A new book called The Future We Choose lays out two scenarios for the future: what 2050 looks like if the world continues on the current trajectory of emissions—killer heat waves, food riots, filthy air, the disappearance of coral reefs—and what it might look like if we make the radical changes necessary to limit warming to 1.5 degrees Celsius, staving off the worst impacts of climate change. Then it explains what has to happen to succeed on the second path, including how anyone who is overwhelmed by the challenge can take action today, this month, and over the next decade. (You can read an excerpt from the book here.)
“It can be hard for us to live through big times of change, but we have the tools and we have the ability to do it,” says Tom Rivett-Carnac, who wrote the book with Christiana Figueres. Together, Figueres and Rivett-Carnac led the negotiations for the successful Paris climate agreement in 2015. “What we wanted to do with this book was to provide people with a sense of what’s at stake, a sense of how they can face it, and a sense of what they can do to be part of this great transition.”
The first step: Choose optimism, even if you’re fighting with despair over the state of disasters that are already unfolding and predictions for the near future, like the looming extinction of 1 million species. “We think that optimism is a decision,” Figueres says. “It’s a choice that we make . . . It’s basically an open attitude that is not a guarantee of success, but that actually opens the possibility towards success. We also understand that the opposite, fatalism, is a guarantee of failure.”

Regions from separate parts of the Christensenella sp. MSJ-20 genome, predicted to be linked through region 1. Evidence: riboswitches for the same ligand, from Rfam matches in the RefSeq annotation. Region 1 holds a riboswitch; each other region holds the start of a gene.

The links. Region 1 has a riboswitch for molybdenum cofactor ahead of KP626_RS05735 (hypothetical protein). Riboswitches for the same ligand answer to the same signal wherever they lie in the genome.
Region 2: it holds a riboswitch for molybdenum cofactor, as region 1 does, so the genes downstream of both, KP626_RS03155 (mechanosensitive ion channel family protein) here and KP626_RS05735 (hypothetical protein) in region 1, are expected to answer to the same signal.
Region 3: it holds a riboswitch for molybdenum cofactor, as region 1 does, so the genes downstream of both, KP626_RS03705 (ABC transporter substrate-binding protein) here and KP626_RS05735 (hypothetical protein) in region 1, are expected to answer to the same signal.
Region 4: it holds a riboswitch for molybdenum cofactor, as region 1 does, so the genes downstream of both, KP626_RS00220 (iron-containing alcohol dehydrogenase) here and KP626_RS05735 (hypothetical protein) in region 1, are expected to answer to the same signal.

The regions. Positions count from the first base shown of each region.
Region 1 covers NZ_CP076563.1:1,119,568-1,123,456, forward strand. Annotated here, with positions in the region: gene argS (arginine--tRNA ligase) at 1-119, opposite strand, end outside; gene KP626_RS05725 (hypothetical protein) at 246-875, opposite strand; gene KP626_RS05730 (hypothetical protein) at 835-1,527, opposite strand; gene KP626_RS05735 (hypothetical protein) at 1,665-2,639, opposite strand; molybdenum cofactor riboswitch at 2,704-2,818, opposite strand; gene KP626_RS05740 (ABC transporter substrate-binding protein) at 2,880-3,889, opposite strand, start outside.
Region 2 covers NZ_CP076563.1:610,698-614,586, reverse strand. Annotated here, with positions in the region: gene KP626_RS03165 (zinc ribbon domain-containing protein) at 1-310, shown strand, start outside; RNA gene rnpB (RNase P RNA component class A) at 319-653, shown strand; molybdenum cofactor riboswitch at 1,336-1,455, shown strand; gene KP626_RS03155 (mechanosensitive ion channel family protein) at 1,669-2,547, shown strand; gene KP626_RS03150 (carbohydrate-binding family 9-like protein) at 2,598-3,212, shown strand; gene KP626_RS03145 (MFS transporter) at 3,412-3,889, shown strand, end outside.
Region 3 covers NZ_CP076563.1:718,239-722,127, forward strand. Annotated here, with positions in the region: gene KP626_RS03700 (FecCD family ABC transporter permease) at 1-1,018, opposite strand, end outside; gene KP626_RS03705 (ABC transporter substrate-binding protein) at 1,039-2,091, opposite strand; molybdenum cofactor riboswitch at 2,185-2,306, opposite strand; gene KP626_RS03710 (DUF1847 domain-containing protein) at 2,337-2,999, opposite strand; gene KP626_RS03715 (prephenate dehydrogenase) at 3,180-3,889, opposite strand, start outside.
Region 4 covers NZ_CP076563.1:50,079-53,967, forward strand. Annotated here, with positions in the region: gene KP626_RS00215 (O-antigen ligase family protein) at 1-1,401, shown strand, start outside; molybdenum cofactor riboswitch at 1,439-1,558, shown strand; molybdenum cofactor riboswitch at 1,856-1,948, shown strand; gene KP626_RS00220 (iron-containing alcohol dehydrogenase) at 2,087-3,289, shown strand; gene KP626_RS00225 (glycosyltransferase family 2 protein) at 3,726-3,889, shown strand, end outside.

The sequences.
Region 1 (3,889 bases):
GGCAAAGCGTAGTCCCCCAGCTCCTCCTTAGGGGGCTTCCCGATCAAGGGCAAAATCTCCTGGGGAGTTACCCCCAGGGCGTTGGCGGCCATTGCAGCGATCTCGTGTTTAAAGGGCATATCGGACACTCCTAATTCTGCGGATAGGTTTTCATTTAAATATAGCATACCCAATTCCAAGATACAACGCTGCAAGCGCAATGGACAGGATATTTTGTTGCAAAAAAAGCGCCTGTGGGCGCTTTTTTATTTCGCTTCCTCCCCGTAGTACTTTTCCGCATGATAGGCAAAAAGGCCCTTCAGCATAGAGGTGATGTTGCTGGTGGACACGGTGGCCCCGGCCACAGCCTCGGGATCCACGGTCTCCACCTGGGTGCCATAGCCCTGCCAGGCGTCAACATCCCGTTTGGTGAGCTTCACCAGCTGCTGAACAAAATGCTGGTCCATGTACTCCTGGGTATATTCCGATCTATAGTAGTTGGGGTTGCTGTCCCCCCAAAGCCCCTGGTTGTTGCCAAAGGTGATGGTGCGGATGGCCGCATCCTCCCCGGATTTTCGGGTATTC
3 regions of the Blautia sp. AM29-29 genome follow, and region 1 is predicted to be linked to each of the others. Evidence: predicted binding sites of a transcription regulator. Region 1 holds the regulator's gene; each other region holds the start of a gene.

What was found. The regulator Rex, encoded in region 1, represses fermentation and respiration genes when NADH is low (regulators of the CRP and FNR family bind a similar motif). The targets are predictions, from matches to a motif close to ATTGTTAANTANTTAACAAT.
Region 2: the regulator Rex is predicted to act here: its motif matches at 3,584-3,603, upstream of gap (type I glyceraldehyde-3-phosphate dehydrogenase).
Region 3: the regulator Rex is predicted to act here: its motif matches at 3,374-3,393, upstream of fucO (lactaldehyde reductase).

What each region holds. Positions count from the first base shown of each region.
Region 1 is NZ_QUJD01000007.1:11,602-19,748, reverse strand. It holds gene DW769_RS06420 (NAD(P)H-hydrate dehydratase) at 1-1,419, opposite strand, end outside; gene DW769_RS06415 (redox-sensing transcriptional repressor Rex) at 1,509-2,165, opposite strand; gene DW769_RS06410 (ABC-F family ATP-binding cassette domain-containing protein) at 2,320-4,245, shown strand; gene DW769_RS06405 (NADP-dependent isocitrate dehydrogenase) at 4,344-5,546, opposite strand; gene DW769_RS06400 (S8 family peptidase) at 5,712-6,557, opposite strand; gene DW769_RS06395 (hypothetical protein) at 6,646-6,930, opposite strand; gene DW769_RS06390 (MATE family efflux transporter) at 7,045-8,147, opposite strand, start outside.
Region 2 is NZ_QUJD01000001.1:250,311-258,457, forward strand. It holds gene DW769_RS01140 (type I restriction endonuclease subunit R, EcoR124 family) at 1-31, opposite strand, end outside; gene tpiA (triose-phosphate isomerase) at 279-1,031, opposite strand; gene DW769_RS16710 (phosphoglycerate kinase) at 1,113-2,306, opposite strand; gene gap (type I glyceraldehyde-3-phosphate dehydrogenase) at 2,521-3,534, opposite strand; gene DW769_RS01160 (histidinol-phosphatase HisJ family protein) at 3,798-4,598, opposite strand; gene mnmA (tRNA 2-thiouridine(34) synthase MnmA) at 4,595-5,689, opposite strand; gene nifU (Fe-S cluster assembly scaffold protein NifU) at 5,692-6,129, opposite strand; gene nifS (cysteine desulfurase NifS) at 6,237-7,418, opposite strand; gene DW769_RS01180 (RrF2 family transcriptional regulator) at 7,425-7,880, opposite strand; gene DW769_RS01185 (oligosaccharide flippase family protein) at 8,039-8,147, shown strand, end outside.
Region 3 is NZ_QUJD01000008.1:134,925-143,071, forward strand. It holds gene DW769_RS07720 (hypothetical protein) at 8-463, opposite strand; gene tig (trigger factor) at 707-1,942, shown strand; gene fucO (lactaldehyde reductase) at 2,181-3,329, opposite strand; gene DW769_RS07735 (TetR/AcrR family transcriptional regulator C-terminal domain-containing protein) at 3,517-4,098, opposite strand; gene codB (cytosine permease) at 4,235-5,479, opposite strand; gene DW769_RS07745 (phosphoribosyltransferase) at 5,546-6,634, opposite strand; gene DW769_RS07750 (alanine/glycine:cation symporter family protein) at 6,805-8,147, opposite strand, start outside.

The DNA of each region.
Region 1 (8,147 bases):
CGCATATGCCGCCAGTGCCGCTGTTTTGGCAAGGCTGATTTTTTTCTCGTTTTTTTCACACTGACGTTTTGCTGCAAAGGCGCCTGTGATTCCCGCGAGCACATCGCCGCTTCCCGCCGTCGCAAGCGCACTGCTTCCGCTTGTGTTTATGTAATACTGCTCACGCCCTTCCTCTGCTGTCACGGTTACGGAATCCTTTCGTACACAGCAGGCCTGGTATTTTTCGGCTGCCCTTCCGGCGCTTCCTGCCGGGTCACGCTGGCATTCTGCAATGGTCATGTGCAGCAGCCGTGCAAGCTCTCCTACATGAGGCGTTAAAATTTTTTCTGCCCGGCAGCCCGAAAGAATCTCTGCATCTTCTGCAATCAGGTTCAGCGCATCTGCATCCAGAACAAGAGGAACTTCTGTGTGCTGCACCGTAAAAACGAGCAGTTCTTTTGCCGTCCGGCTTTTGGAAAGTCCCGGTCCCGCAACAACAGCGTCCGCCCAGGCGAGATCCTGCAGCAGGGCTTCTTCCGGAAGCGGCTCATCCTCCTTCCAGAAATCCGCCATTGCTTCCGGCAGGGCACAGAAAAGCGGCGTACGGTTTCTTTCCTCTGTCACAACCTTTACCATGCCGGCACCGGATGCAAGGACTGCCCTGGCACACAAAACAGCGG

Next, recognize that you have power on a personal level to begin to change larger systems, whether that’s to influence corporations or policy. “The whole global economy is nothing other than the collectivity of individuals,” she says. “We tend to forget that organizations are nothing other than individuals organized around one business model. We think of a huge chasm between the systemic and the individual.”
But, of course, when enough people change, the economy responds. “If a critical mass of individuals change, for example, their diet—and many are, towards plant-based diets—what that actually does is send a very strong market signal to companies that are already answering that demand.” Some of the world’s largest meat companies are now heavily invested in making plant-based meat; if the entire world decided to become vegan, one study estimated that food-related emissions would drop by 70%.
The book presents a clear action plan for readers, beginning with a commitment to make climate your number-one political priority for the next decade, writing to elected officials today to inform them of that choice, and becoming active in local climate groups. (This shift is already happening; Democrats, for example, now rank climate as a key priority. The majority of Americans—6 in 10—now say that they are “alarmed” or “concerned” about climate change, triple the percentage of five years ago.) To reach a tipping point for political change, only a relatively small number of people need to be vocal.